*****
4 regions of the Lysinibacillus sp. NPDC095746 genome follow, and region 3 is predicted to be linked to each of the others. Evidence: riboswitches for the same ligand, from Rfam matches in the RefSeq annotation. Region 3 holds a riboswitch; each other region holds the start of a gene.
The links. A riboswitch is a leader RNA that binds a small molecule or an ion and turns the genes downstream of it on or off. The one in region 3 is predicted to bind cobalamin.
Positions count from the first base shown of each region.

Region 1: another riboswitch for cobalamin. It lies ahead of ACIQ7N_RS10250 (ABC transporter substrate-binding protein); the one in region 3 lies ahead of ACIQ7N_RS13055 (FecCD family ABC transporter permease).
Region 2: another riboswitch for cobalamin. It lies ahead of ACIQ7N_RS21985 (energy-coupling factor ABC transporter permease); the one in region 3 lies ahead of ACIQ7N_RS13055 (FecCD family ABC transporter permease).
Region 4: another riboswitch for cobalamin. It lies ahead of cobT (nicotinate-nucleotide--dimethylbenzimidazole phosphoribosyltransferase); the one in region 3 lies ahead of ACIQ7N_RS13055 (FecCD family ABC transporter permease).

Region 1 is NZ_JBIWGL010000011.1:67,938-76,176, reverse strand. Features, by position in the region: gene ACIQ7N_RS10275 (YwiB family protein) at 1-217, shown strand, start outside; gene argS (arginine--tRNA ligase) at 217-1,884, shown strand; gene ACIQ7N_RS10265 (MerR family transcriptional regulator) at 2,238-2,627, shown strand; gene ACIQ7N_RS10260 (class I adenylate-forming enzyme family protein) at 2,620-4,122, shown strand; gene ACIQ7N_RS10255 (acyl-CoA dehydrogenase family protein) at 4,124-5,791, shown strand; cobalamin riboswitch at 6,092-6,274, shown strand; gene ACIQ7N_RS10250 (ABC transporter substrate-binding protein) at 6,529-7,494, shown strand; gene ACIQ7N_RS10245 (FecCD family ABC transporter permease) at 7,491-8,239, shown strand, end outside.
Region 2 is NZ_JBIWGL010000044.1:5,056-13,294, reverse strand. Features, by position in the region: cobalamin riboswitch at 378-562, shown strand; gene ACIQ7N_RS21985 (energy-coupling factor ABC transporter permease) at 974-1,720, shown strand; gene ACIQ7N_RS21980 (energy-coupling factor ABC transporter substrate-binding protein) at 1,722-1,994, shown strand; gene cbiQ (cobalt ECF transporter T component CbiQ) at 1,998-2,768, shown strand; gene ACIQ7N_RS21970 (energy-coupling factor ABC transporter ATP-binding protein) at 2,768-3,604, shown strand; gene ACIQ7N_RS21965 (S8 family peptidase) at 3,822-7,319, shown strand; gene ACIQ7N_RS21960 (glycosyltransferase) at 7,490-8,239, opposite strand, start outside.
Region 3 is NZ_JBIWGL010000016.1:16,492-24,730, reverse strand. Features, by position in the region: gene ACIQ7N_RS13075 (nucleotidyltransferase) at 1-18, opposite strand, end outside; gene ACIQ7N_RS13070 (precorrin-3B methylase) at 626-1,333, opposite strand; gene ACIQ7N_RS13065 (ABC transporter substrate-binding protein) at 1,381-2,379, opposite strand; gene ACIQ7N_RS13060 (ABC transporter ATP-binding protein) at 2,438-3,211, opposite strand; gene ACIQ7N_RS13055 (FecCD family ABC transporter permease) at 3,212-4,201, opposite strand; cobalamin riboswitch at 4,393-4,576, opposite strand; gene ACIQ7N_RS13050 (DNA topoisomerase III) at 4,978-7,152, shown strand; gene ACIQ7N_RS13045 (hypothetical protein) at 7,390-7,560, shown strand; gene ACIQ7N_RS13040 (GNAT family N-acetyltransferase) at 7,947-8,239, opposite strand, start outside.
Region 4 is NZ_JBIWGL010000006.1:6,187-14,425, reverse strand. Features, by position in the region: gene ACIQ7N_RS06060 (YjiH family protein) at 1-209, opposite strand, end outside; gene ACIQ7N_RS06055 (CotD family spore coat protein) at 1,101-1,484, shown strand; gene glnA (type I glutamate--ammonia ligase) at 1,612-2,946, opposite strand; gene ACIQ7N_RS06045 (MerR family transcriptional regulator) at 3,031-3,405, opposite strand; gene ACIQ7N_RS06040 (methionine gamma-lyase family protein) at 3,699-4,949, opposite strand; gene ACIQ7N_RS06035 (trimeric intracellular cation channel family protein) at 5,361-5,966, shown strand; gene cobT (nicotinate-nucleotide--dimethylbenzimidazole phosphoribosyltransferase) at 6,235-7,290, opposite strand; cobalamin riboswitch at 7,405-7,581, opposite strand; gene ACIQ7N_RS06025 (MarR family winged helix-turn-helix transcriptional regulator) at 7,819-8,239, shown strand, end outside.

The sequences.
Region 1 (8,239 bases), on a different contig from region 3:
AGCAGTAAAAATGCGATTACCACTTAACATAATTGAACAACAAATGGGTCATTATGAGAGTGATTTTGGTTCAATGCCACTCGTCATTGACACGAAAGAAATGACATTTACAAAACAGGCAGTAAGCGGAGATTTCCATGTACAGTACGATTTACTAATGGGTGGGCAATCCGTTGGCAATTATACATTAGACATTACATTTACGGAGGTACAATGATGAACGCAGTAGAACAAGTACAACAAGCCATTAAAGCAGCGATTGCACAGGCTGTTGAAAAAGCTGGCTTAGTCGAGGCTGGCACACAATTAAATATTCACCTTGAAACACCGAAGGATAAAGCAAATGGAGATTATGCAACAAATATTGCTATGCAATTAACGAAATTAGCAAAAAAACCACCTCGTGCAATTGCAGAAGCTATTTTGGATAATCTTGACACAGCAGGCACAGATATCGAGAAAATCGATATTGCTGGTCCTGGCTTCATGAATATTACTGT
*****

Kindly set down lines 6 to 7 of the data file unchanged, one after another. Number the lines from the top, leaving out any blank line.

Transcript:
Region 4: another riboswitch for cobalamin. It lies ahead of cobT (nicotinate-nucleotide--dimethylbenzimidazole phosphoribosyltransferase); the one in region 3 lies ahead of ACIQ7N_RS13055 (FecCD family ABC transporter permease).

Region 1 is NZ_JBIWGL010000011.1:67,938-76,176, reverse strand. Features, by position in the region: gene ACIQ7N_RS10275 (YwiB family protein) at 1-217, shown strand, start outside; gene argS (arginine--tRNA ligase) at 217-1,884, shown strand; gene ACIQ7N_RS10265 (MerR family transcriptional regulator) at 2,238-2,627, shown strand; gene ACIQ7N_RS10260 (class I adenylate-forming enzyme family protein) at 2,620-4,122, shown strand; gene ACIQ7N_RS10255 (acyl-CoA dehydrogenase family protein) at 4,124-5,791, shown strand; cobalamin riboswitch at 6,092-6,274, shown strand; gene ACIQ7N_RS10250 (ABC transporter substrate-binding protein) at 6,529-7,494, shown strand; gene ACIQ7N_RS10245 (FecCD family ABC transporter permease) at 7,491-8,239, shown strand, end outside.